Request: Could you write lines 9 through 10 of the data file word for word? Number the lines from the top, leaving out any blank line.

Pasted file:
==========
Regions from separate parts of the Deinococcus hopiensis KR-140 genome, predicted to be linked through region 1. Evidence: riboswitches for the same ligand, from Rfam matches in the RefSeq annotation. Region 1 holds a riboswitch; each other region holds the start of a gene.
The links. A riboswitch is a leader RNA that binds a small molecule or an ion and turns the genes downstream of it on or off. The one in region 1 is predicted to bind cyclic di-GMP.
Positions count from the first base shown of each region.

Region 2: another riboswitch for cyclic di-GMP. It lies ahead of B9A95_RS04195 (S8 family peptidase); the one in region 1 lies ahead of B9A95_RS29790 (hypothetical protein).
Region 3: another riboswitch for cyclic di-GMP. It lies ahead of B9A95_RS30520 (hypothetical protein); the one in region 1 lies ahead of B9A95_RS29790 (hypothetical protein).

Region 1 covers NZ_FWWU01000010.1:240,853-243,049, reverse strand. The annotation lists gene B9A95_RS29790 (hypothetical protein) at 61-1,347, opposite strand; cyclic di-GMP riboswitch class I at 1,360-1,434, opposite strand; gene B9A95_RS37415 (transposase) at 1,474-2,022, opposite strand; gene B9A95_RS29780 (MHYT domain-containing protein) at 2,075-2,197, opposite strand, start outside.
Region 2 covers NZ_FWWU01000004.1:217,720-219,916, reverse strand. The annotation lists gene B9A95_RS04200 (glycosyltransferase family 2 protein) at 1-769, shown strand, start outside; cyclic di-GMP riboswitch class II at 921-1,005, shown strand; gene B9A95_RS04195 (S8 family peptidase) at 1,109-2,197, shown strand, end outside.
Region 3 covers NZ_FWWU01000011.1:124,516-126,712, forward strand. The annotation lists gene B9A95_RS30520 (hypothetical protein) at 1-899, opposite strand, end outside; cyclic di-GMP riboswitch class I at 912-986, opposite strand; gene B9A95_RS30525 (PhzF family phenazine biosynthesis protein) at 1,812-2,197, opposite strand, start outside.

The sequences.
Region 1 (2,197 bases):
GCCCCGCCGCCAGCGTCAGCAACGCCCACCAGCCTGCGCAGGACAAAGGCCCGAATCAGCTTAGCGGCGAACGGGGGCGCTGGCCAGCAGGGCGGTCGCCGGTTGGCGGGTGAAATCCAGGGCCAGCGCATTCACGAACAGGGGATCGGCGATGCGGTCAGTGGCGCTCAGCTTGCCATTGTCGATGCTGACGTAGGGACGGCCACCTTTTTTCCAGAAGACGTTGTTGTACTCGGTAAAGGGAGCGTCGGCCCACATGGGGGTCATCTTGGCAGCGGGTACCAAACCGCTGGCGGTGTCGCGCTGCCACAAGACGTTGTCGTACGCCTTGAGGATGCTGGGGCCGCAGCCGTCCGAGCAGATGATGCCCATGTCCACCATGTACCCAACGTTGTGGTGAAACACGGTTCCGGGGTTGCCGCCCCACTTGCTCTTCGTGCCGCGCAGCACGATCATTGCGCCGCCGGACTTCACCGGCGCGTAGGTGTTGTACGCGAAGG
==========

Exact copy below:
The sequences.
Region 1 (2,197 bases):